And that is why, in the Acts of the Apostles, the point of the coming of the Spirit, which we shall celebrate next week, isn’t that the Spirit will comfort us in our loss of Jesus and take us to be with him. The point is that the Spirit is given so that through the work of the church the kingdom may indeed come on earth as in heaven. That is why Acts is what it is. And in case you think that might lead us into some kind of triumphalism, with the church striding through the world imposing a theocracy on it – lots of people today do indeed think that’s what it would look like to have the Christian faith impinge at all on public life, and tell scare stories about the wickedness of theocracies in order to bolster their own secular vision – in case you imagine that God’s kingdom will be forced on an unwilling world by an all-powerful church, Acts makes it quite clear that the method of the kingdom will match the message of the kingdom. The kingdom will come as the church, energized by the Spirit, goes out into the world vulnerable, suffering, praising, praying, misunderstood, misjudged, vindicated, celebrating: always – as Paul puts it in one of his letters – bearing about in the body the dying of Jesus, so that the life of Jesus may also be manifest.

And it is one of the most spectacular stories about Paul that we heard just now in the reading from Acts 16. Here we see what it looks like when the gospel impacts a new community. Paul has been praying with a small group of Jews and proselytes by the river in Philippi in Northern Greece, a town which prided itself on its Roman connections. And one day Paul heals a slave-girl whose strange prophetic gift had been used by her owners as a source of wealth. As elsewhere in Acts, once the gospel touches local spiritual powers on the one hand and local economic interests on the other, you can expect fireworks, and we get them. Paul and Silas are dragged off, accused of anti-Roman behaviour and teaching, thoroughly beaten and imprisoned. Not much triumphalism there. But the gospel is not imprisoned, and as they are singing hymns later that night – goodness knows what the other prisoners made of that – there is an earthquake, the prison doors fly open, the jailer is about to commit suicide, and Paul and Silas rush in and stop him, convert him, baptise his household and sit down to an extraordinary midnight feast. (I am reminded that Bishop Stephen Neill, who died over twenty years ago, once insisted to me that when the Philippian jailer said, ‘Sirs, what must I do to be saved?’ what he really meant was, ‘Gentlemen, will you please tell me how to get out of this mess?’ That is a very important Lukan point, because for Luke ‘salvation’ is never, as we say, ‘purely spiritual’, but is always about a rescue which is both earthly and heavenly.)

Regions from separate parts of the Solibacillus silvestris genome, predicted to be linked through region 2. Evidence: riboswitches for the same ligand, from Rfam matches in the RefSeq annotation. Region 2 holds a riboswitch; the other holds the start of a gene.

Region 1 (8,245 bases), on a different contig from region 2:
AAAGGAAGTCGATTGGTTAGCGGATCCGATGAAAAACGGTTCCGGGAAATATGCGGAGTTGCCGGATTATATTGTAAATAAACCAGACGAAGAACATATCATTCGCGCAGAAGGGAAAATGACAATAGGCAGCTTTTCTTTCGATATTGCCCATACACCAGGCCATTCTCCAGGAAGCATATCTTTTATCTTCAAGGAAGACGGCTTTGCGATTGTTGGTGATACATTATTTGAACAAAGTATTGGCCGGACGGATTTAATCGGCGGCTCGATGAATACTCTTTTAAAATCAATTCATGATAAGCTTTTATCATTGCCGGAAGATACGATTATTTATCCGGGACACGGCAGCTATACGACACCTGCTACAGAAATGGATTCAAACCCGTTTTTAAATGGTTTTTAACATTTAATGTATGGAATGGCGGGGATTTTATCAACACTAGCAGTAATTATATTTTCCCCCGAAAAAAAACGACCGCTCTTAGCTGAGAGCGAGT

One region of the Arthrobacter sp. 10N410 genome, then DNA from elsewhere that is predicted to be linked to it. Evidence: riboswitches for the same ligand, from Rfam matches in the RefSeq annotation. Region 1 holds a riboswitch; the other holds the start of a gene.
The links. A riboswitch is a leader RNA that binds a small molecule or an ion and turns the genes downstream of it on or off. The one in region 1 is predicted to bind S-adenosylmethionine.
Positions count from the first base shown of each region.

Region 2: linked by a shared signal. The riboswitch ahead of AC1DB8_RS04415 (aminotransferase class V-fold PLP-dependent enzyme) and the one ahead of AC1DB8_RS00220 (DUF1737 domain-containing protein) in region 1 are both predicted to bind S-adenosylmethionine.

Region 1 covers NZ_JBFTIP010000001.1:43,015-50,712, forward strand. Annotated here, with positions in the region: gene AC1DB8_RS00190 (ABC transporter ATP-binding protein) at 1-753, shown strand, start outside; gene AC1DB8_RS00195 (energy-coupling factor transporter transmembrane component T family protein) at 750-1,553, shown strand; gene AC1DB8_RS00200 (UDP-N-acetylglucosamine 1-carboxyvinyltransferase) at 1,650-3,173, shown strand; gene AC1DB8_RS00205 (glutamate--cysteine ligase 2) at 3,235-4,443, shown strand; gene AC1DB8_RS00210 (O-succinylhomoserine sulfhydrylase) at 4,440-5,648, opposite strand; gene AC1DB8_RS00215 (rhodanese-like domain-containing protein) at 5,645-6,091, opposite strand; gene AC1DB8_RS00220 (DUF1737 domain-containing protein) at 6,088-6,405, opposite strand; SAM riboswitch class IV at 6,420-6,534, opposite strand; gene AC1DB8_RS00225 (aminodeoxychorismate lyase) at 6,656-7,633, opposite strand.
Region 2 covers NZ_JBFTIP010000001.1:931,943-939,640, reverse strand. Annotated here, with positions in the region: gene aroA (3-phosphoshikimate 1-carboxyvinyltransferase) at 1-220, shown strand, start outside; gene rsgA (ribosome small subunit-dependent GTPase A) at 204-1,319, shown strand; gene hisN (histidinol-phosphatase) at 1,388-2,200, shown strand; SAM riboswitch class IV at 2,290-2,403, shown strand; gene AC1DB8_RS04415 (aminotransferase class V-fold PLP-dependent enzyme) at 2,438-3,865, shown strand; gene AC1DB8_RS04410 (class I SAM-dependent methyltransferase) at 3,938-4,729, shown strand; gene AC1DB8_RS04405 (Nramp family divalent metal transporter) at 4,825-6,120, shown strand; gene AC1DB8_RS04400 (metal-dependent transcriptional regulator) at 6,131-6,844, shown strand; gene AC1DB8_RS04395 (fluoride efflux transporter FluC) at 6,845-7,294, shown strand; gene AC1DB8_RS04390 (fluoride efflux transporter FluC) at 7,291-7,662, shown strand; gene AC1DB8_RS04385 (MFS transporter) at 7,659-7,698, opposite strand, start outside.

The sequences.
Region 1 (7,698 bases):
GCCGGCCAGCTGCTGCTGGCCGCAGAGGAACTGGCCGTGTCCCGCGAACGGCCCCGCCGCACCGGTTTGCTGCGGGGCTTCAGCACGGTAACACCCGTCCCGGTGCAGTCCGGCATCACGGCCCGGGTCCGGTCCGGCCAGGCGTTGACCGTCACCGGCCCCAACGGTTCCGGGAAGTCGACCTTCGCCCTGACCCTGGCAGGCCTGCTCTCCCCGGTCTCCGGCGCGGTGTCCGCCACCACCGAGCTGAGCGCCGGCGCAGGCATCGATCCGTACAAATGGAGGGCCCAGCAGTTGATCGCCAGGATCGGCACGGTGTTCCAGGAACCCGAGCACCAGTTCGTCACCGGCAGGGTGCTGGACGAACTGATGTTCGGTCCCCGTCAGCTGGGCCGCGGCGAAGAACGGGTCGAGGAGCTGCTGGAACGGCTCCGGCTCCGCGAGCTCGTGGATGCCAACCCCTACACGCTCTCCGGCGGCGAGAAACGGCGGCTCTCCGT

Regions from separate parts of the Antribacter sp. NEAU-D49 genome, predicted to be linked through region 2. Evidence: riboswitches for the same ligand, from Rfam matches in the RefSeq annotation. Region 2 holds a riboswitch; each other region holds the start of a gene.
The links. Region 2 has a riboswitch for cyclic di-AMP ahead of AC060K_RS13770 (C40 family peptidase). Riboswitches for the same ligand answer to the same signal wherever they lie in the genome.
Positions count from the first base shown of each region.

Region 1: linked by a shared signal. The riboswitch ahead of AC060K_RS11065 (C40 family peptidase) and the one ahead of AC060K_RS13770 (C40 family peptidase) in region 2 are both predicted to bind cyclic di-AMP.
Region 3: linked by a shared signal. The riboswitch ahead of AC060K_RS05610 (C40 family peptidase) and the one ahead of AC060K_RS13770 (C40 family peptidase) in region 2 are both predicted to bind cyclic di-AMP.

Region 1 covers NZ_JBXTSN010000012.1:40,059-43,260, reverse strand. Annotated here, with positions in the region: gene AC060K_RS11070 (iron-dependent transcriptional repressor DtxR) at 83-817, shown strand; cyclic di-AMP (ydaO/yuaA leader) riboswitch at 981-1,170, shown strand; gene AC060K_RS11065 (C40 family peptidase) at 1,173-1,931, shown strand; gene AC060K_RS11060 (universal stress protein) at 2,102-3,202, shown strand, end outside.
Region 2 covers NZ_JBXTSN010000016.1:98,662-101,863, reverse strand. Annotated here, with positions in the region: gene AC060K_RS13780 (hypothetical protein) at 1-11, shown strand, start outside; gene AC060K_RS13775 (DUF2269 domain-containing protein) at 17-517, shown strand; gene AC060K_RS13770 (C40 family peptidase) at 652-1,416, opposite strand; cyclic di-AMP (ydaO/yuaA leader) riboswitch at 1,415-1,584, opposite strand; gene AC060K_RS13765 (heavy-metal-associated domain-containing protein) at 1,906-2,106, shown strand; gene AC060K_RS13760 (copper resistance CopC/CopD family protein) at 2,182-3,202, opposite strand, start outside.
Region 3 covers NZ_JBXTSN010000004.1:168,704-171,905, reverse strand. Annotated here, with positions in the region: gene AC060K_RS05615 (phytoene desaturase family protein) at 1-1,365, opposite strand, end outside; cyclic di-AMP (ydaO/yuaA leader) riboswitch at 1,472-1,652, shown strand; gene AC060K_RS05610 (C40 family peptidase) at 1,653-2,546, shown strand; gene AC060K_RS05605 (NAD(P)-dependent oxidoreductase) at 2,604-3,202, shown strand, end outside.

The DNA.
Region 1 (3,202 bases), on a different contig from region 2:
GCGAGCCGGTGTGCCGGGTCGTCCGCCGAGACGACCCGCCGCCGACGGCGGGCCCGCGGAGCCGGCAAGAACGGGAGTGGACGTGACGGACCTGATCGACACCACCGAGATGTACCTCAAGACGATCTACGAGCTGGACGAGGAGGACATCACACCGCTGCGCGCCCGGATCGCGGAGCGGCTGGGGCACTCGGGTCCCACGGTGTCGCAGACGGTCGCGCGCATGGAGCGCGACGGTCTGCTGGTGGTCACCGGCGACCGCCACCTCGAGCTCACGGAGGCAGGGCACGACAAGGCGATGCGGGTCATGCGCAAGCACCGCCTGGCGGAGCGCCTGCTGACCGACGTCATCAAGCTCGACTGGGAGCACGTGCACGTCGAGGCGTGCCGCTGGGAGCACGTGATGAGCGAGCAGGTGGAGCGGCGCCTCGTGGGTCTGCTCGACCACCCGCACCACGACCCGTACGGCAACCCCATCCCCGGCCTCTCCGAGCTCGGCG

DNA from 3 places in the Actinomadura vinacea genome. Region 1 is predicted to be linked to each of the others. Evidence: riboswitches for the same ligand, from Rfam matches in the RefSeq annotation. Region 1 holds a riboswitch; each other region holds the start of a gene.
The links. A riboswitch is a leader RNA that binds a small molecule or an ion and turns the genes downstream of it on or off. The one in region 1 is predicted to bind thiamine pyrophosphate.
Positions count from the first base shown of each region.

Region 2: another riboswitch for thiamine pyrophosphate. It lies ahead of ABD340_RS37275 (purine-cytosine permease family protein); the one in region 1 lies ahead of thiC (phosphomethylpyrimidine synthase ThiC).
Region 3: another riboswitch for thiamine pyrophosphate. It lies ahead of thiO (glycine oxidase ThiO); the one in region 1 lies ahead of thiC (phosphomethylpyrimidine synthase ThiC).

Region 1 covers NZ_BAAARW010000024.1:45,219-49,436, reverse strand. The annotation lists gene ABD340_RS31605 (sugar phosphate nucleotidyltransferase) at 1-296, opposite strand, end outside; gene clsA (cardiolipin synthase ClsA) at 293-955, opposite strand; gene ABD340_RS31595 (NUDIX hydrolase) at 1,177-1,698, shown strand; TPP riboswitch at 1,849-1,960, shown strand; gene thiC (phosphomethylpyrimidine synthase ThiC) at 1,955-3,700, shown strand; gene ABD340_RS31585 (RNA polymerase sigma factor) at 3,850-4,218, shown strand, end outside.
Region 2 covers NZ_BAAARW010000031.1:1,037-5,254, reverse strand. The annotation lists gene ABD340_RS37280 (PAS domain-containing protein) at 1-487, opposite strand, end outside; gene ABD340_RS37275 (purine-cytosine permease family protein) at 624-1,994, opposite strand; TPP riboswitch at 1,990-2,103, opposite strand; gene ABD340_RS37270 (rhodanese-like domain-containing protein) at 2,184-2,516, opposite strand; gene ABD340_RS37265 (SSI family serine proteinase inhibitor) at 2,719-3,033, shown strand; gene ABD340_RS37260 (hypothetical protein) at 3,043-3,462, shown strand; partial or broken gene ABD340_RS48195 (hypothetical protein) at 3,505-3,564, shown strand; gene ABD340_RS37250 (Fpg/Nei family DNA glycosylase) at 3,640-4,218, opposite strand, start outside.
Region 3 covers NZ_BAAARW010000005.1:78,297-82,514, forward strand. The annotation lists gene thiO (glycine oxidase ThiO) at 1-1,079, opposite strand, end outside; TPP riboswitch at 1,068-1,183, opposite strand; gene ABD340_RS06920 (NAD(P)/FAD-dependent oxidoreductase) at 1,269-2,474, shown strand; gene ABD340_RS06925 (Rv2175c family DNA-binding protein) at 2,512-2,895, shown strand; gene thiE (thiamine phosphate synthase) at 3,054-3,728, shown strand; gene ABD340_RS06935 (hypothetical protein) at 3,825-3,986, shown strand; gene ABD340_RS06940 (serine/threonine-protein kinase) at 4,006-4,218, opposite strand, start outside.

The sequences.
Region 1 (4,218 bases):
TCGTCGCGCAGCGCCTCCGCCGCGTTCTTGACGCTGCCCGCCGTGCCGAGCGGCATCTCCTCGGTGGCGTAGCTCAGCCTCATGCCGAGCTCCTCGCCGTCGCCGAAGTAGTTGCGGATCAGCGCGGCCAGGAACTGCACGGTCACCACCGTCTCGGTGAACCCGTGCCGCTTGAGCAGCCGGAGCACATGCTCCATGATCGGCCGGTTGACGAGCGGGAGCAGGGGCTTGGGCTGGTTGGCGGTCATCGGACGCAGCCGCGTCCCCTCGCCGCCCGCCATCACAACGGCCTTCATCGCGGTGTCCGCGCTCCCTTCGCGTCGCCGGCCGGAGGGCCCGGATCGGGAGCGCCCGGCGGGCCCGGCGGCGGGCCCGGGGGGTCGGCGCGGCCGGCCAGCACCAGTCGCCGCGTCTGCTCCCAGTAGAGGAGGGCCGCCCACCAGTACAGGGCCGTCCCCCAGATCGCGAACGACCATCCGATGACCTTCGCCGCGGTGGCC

Actually, it’s a shame the reading stopped where it did, because there’s an important point in the sequel. In the morning the magistrates send the order to have them released and sent away. But Paul knows what’s what, and he points out that they are Roman citizens and have been beaten and imprisoned without trial. That’s a very serious offence on the part of the magistrates; he knows it, they know it, and so when he asks for a public apology he gets it. And the point of the whole thing is this. This is what the kingdom of God looks like when it’s on the road, arriving on earth as in heaven. Prayer and testimony bring healing and hope to people, but this will often result in a challenge to an economic or political power structure at one level or another. This may well bring resistance against the message, and perhaps suffering for the church. But the church is not in the business of simply saying ‘a plague on all your houses’ to all local magistrates and governments. Rather, the church must remind them of their God-given duty, must hold them to account.